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A young man with tachycardia

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Q1: What is the differential diagnosis?

The important differential diagnosis for a irregular broad complex QRS tachycardia is:

  • Atrial fibrillation with aberrant conduction

  • Atrial fibrillation with pre-excitation

  • Atrial fibrillation with pre-existing bundle branch block

  • Polymorphic ventricular tachycardia

Q2: What is the most likely diagnosis?

The rapid ventricular rates and the absence of cardiovascular risk factors should make one suspect atrial fibrillation with pre-excitation (conduction via the accessory pathway). Wolff-Parkinson-White syndrome was confirmed in this patient in the electrocardiogram taken during sinus rhythm after treatment.

Q3: How will you manage this patient acutely?

In view of the hypotension DC cardioversion is the best choice.

Q4: What is the long term management?

Patients with Wolff-Parkinson-White syndrome with symptomatic arrhythmias, particularly life threatening ones like atrial fibrillation, should be referred for radiofrequency ablation for elimination of the accessory pathway. Flecainide, propafenone, and sotalol are prophylactic antiarrhythmic drugs of choice while the patient is awaiting the procedure.

Discussion

Atrial fibrillation is the second commonest (10%–30%) arrhythmia in patients with Wolff-Parkinson-White syndrome after orthodromic atrioventricular (AV) re-entrant tachycardia (AVRT) which is a narrow QRS regular tachycardia almost identical to AV nodal re-entrant tachycardia. The cardinal features of atrial fibrillation in Wolff-Parkinson-White syndrome are the irregularity and the rapid ventricular rates as well as the varying QRS configuration. Ventricular rate is an aggregate of conduction over the normal AV node and accessory pathways and it can approach 300 to 350 beats/min. QRS configuration is determined by the route of atrial impulses which is dependent mainly upon the refractory period of the accessory pathway.

If the refractory period of the accessory pathway is short, the antegrade conduction occurs via the accessory pathway to produce an irregular wide QRS tachycardia as in this case, while it is no different from usual atrial fibrillation if conduction takes place via the AV node. Varying degrees of fusion beats can also be found. Short effective refractory period of accessory pathway1 and short R-R interval between consecutive pre-excited complexes2 are associated with rapid ventricular rates that can degenerate into ventricular fibrillation3 and sudden death.

The pathogenesis of atrial fibrillation in Wolff-Parkinson-White syndrome is poorly understood.4 5 It is more common in patients with multiple accessory pathways. Though the accessory pathway is important in the pathogenesis of atrial fibrillation, it is probably not required for the initiation of atrial fibrillation6and the accessory pathway is usually a passive bystander. However some reports suggest that accessory pathways are branched and can support microre-entry.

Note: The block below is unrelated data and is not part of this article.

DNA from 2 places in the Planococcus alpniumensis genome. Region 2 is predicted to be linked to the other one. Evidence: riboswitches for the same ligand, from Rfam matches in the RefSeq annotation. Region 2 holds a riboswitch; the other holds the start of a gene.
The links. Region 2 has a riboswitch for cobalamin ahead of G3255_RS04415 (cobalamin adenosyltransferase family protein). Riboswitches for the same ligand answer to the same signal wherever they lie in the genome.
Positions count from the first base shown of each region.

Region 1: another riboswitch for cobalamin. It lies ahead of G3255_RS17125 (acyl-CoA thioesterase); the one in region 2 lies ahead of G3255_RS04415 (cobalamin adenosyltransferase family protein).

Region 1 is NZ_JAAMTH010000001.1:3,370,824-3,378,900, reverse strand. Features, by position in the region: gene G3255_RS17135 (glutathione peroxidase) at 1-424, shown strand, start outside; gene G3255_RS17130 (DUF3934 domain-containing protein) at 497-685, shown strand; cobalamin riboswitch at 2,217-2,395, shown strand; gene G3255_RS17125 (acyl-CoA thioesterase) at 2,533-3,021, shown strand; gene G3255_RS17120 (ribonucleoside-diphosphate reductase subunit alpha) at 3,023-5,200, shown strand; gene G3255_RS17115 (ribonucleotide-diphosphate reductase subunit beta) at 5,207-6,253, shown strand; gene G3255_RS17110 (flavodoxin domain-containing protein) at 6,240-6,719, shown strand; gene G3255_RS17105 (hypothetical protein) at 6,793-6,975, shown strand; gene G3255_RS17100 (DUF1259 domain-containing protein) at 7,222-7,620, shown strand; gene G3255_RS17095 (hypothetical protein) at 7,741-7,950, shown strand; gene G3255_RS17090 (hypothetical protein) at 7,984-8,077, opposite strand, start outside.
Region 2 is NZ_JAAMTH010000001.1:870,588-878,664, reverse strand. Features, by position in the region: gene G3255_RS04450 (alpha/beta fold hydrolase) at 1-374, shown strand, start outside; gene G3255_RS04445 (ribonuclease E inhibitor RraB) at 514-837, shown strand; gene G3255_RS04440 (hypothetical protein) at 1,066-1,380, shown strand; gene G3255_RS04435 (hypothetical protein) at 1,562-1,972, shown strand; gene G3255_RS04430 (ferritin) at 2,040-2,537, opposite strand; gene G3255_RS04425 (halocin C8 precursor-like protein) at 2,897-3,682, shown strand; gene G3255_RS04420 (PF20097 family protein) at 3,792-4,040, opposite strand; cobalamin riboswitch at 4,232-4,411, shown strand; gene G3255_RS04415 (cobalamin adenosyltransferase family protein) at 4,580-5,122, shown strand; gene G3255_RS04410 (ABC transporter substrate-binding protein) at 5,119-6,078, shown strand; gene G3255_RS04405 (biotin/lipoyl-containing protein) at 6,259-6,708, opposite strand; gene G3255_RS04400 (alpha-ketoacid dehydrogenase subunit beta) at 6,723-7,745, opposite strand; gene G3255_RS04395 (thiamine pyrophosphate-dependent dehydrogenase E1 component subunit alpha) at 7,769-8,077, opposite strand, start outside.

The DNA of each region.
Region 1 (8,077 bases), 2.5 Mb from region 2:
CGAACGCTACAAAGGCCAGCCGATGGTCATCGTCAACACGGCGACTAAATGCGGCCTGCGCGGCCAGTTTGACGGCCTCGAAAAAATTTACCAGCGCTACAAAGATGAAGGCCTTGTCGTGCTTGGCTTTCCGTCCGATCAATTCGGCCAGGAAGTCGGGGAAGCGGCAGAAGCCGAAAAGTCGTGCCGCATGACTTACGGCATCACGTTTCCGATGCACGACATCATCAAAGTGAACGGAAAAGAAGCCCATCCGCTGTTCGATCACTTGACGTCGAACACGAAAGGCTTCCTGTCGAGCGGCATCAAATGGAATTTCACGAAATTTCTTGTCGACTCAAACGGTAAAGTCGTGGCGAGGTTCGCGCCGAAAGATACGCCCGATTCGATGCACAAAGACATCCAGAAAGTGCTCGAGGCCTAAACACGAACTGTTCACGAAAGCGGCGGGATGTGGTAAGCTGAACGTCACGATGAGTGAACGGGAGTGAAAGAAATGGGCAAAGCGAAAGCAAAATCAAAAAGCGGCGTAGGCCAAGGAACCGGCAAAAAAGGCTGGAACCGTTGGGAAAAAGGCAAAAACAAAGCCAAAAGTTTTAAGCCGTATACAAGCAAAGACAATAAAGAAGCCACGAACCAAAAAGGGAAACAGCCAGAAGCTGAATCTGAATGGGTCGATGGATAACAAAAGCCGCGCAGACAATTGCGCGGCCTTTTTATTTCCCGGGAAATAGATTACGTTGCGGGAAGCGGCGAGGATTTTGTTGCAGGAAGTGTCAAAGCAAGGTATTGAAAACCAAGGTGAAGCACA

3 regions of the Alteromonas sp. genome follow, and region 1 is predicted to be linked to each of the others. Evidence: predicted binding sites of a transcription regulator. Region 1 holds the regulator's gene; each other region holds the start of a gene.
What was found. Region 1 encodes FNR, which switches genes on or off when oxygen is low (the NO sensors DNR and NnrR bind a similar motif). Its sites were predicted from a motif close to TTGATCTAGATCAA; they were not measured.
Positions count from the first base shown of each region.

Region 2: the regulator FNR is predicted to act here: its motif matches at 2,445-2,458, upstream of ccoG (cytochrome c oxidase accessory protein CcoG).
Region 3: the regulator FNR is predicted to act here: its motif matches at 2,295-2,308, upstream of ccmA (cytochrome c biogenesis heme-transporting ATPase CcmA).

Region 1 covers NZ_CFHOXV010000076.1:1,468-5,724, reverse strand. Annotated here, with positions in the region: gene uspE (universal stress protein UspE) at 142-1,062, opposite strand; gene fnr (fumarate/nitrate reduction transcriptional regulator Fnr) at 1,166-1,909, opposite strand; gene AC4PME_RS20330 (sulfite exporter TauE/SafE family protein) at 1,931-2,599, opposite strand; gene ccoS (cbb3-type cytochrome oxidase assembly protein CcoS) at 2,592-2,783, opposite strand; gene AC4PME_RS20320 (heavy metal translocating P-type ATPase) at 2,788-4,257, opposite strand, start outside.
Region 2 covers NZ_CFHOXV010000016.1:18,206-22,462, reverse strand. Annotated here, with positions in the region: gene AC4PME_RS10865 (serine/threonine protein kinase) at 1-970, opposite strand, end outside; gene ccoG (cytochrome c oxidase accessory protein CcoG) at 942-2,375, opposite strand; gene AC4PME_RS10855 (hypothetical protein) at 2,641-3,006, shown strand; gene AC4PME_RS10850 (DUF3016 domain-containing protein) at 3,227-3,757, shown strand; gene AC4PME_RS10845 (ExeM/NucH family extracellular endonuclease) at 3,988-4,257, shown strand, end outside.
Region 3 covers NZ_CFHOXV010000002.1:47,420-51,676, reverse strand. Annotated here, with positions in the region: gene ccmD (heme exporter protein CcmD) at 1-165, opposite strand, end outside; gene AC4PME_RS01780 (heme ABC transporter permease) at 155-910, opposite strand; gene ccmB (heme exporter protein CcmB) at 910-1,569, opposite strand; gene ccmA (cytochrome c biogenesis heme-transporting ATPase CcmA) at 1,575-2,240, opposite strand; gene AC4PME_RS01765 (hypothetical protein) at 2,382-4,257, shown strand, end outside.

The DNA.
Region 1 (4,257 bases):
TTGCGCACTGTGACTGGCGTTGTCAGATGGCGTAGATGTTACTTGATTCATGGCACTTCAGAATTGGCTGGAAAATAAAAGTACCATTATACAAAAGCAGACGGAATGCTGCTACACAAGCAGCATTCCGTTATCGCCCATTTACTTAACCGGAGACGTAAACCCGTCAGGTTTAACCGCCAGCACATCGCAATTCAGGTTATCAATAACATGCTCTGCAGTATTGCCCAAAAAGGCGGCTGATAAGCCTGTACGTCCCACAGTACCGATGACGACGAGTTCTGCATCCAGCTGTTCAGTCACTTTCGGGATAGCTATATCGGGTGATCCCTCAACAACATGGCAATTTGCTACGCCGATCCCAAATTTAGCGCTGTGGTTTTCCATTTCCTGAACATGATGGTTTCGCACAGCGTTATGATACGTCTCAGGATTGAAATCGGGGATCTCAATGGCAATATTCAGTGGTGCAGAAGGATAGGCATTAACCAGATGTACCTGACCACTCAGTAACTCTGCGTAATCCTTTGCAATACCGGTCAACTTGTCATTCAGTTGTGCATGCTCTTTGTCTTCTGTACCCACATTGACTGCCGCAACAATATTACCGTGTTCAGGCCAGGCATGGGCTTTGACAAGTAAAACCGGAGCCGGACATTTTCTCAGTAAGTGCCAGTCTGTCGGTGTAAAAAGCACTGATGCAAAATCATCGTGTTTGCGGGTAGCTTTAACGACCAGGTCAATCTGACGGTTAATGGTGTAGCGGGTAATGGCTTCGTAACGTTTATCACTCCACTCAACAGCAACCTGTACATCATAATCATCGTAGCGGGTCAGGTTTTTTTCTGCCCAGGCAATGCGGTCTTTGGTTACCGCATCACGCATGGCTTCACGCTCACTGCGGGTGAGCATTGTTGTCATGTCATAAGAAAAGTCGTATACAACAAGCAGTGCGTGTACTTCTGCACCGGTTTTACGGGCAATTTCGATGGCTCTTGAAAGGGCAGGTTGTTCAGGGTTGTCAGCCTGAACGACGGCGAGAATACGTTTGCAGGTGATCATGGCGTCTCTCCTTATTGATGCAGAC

Atrial fibrillation is almost always associated with concomitant inducible AVRT, and spontaneous degeneration of AVRT into atrial fibrillation has been reported to represent the most frequent mode of initiation. It is unclear why all patients with AVRT do not develop atrial fibrillation.7 Intrinsic atrial electrophysiological abnormalities5 8 and exaggerated sympathoadrenal discharge have all been blamed in the pathogenesis of atrial fibrillation. Associated abnormalities like mitral valve prolapse and Ebstein's anomaly9 can be found.

Electrical cardioversion is the treatment of choice in pre-excited atrial fibrillation as it can degenerate into ventricular fibrillation. However if haemodynamically well tolerated, chemical cardioversion can be tried. Though intravenous flecainide, propafenone, procainamide, sotalol, and amiodarone have all been shown to be effective in cardioverting pre-excited atrial fibrillation or reducing the ventricular rate, class Ic drugs (flecainide and propafenone) are popular choices. Verapamil and digoxin are contraindicated as they block conduction via the AV node enhancing conduction via the accessory pathway thereby actually increasing the ventricular rate. Intravenous amiodarone should be used with caution in pre-excited atrial fibrillation as increase in the ventricular rates and ventricular fibrillation have been reported. Radiofrequency ablation is the treatment of choice in patients with symptomatic arrhythmias. It is usually but not always successful in preventing atrial fibrillation. However it will eliminate the life threatening rapid ventricular rates which can be associated with it.

Final diagnosis

Wolff-Parkinson-White syndrome.

References

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